I have to be honest. I enjoy every aspect of my guitar journey. So for me it’s pretty easy to keep motivated. So much to learn and practice, I can easily just keep going. Generally I practice anywhere from 30-90 mins depending on practice session I am doing. This is just practice…then on to songs, alot of playing songs. Min 1 hour playing songs no longer than 3 hours(usually). Depends on my practice routine, the longer the routine, the longer I play songs. I consider it my reward for practicing straight. It works for me.
I also practice my strumming and making it feel good before I play a song for 5 mins. Nice and slow and really concentrate on relaxing, accents and rhythm.
In an earlier part of my adult life, I started learning violin. I was diligent and enjoyed practicing daily, but not talented. Did make progress in spite of myself and took weekly lessons. Teacher encouraged me to play chamber music and I also joined the Atlanta Community Orchestra. People there all played in orchestras since childhood. I felt constant pressure to learn new symphonic pieces every couple weeks and all my lesson/practice time was spent on this. It became too much like a job that I was failing at. Although I’m sure I made progress during that time, I didn’t enjoy it.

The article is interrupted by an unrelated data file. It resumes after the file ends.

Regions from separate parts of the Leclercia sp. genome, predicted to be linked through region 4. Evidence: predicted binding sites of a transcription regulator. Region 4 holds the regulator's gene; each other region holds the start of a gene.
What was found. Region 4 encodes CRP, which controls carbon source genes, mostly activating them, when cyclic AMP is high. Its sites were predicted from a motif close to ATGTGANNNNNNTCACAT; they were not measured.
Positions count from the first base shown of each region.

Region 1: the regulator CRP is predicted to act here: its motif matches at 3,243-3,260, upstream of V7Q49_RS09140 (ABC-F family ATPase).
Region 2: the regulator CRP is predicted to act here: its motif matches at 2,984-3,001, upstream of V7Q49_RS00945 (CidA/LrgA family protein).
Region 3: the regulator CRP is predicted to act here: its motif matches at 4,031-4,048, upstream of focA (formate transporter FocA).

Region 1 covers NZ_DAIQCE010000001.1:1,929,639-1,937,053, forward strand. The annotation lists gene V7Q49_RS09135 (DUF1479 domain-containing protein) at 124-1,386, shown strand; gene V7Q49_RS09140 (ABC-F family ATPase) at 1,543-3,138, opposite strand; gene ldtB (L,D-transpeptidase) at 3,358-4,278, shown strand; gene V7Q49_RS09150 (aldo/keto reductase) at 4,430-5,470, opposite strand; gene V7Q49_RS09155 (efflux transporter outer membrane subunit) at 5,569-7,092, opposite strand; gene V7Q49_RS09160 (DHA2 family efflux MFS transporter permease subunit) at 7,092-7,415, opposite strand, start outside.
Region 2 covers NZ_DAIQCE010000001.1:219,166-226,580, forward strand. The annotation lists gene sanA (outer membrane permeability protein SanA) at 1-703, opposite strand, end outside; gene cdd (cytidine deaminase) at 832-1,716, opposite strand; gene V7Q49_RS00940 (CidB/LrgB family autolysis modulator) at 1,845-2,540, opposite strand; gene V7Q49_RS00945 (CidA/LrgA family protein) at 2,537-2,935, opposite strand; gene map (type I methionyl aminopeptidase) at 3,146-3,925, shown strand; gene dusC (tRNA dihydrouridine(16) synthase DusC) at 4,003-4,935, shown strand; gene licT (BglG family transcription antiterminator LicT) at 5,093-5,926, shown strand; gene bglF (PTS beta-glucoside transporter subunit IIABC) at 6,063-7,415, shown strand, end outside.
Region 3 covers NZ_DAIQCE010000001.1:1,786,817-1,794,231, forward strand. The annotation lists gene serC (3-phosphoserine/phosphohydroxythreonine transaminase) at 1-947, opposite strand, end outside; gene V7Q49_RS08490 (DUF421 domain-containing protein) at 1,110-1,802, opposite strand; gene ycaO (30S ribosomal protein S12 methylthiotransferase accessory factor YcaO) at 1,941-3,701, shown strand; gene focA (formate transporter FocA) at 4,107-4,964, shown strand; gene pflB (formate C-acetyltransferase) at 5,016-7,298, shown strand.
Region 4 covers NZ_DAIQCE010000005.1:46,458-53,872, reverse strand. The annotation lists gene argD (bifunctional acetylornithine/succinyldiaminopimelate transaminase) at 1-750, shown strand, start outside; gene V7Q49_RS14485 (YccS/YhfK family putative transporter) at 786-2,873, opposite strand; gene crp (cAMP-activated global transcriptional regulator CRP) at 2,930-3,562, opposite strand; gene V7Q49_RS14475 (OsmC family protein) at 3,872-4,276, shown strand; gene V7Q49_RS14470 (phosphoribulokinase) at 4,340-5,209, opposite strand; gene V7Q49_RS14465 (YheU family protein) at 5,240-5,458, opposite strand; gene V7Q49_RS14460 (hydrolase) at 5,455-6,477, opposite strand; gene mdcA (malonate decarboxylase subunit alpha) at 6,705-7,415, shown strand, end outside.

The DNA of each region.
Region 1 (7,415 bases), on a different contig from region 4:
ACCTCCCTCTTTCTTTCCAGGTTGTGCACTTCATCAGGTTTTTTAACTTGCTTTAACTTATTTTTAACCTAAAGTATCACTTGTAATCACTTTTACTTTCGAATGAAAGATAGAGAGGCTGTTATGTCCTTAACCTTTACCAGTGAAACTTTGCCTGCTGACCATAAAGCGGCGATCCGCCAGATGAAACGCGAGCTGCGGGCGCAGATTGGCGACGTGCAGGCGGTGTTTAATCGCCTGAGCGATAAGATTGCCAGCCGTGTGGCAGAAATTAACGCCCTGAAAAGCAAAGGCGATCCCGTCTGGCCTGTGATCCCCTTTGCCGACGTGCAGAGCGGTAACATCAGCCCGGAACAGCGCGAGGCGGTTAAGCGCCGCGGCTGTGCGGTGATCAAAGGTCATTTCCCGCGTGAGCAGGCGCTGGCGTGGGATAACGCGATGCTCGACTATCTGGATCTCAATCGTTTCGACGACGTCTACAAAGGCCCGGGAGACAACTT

I now just like practicing guitar as one skill just leads to another. I have no goals other than following the process which is completely enjoyable. Have been asked a couple times to play with others, but have declined. Plenty of backing tracks on YouTube instead. Have had more than enough competition and pressure in the past.